The Superior Court of Québec, presided by Justice Geneviève Marcotte, rendered an interesting judgment on the topic of the shared liability between purchasers and manufacturers in the case of De Luxe Produits de papier inc. c. Technical Adhesives Ltd, (De Luxe c. Technical).

De Luxe, a specialist in food packaging, had hired Technical to develop and manufacture an adhesive for its food packaging needs. De Luxe sued Technical for damages caused by having to recall its hamburger packaging due to a latent defect in the adhesive manufactured by Technical that caused residual odours in the food packaging.

De Luxe bases its recourse on the warranty of quality provisions in the Civil Code of Quebec as well as on the teachings of the Supreme Court in ABB inc. c. Domtar inc., where it was established that a defect is latent when it is serious, when it existed at the time of the sale and when it is hidden. In Québec, a defect is presumed to have existed at the time of the sale when a product perishes prematurely in comparison to similar products.

When these elements are combined, the manufacturer is presumed to have been aware of the defect given its privileged knowledge. Rebutting this presumption is an uphill battle for any manufacturer and is contingent on proving improper use of the product or an act of God.

However, on the flip side, the experience of a purchaser will come into play when determining the hidden nature of the defect and, in this case, the contributory liability of the purchaser. This is in fact what led the court to find shared liability between the purchaser and the manufacturer in De Luxe c. Technical.

On the one hand, Technical, as the manufacturer of the product, had not met its duty to inform the purchaser. More specifically, Technical was aware that diluting adhesive was normal practice for the purchaser. However, Technical chose to simply advise De Luxe that there was no need for dilution rather than articulating the adverse affects of such a practice. The duty to inform was even more burdensome in this case as the manufacturer had been advised of this potentially adverse practice prior to developing and tailoring the product to the specific needs of the purchaser. Furthermore, the manufacturer omitted to advise the purchaser of the importance of drying the product adequately so as to avoid odour formation.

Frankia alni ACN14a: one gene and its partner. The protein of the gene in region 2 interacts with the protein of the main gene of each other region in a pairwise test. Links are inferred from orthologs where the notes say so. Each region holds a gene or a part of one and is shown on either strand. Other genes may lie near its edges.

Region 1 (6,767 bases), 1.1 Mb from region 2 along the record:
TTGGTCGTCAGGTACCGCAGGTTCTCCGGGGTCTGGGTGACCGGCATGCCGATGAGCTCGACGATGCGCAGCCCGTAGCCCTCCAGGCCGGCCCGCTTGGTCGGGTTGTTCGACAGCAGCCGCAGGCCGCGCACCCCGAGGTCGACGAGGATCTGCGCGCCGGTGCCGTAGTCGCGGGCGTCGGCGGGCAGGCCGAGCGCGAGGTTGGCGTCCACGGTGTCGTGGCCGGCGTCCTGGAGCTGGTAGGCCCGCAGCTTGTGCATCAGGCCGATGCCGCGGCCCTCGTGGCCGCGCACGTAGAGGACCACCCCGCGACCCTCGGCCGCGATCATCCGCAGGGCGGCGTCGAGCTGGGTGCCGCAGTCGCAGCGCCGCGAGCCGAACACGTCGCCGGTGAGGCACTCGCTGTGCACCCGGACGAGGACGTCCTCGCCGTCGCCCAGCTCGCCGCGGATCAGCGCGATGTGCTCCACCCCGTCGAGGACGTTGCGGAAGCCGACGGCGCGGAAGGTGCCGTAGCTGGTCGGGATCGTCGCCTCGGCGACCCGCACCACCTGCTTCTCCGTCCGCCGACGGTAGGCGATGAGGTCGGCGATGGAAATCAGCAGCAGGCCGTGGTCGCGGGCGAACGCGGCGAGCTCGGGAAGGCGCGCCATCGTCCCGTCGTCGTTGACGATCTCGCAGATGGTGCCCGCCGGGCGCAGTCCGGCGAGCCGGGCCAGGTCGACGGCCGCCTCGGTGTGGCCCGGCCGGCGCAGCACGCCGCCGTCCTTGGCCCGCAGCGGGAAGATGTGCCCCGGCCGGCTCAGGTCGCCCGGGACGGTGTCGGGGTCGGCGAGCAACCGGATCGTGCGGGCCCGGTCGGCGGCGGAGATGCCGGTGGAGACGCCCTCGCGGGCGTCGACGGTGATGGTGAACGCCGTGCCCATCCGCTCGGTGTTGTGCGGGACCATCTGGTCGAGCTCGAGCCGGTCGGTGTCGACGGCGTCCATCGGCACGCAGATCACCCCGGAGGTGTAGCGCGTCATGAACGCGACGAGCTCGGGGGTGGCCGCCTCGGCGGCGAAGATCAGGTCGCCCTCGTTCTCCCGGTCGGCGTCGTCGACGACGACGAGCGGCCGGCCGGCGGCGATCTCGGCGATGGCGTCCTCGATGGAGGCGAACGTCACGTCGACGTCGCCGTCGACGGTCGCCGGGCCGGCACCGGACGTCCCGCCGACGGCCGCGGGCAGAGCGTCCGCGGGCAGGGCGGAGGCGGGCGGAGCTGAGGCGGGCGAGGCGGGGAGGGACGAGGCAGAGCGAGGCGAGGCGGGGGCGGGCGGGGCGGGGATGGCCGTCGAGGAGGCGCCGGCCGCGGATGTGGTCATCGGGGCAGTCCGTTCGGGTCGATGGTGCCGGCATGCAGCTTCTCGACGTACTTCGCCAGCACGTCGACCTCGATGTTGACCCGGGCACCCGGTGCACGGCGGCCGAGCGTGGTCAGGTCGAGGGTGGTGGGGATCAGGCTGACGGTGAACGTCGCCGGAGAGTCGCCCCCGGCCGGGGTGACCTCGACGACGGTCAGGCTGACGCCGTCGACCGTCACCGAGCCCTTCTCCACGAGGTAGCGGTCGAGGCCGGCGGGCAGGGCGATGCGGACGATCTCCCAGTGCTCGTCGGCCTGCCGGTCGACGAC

On the other hand, the purchaser, who was equipped with a team of professionals capable of analyzing technical sheets and carrying out its own qualification testing was also found liable. More specifically, De Luxe had ignored the inscriptions on the technical sheets pertaining to odour formation and had also omitted to draw inferences from the odour emanating from the adhesive before it was even incorporated into the product. De Luxe was also responsible for not having inquired about the consequences of changing the method used during product testing to incorporate the adhesive into the product, a procedure in which both parties were involved.

These elements resulted in a 50/50 finding of shared liability for both the experienced purchaser and the manufacturer.

What does this mean for you? Purchasers, beware: your level of expertise can and will be held against you. Manufacturers, be transparent: you must explicitly communicate any information that may be useful to the purchaser.